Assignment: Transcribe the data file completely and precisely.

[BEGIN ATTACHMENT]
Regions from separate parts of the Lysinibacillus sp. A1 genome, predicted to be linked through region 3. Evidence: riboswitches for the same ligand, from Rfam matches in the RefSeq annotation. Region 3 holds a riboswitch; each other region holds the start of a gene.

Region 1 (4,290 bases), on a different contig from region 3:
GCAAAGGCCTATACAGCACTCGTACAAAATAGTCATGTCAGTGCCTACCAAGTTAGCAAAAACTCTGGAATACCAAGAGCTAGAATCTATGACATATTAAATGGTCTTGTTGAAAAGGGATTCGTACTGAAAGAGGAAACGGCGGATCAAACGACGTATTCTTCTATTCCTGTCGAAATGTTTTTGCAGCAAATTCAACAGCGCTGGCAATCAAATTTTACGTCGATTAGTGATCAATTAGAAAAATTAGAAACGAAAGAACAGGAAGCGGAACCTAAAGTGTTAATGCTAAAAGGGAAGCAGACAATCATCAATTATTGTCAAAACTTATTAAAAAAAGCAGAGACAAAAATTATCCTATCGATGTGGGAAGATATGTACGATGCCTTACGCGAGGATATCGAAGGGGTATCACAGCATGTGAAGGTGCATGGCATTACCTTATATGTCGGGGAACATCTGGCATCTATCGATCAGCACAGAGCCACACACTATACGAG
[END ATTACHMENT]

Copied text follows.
Regions from separate parts of the Lysinibacillus sp. A1 genome, predicted to be linked through region 3. Evidence: riboswitches for the same ligand, from Rfam matches in the RefSeq annotation. Region 3 holds a riboswitch; each other region holds the start of a gene.

Region 1 (4,290 bases), on a different contig from region 3:
GCAAAGGCCTATACAGCACTCGTACAAAATAGTCATGTCAGTGCCTACCAAGTTAGCAAAAACTCTGGAATACCAAGAGCTAGAATCTATGACATATTAAATGGTCTTGTTGAAAAGGGATTCGTACTGAAAGAGGAAACGGCGGATCAAACGACGTATTCTTCTATTCCTGTCGAAATGTTTTTGCAGCAAATTCAACAGCGCTGGCAATCAAATTTTACGTCGATTAGTGATCAATTAGAAAAATTAGAAACGAAAGAACAGGAAGCGGAACCTAAAGTGTTAATGCTAAAAGGGAAGCAGACAATCATCAATTATTGTCAAAACTTATTAAAAAAAGCAGAGACAAAAATTATCCTATCGATGTGGGAAGATATGTACGATGCCTTACGCGAGGATATCGAAGGGGTATCACAGCATGTGAAGGTGCATGGCATTACCTTATATGTCGGGGAACATCTGGCATCTATCGATCAGCACAGAGCCACACACTATACGAG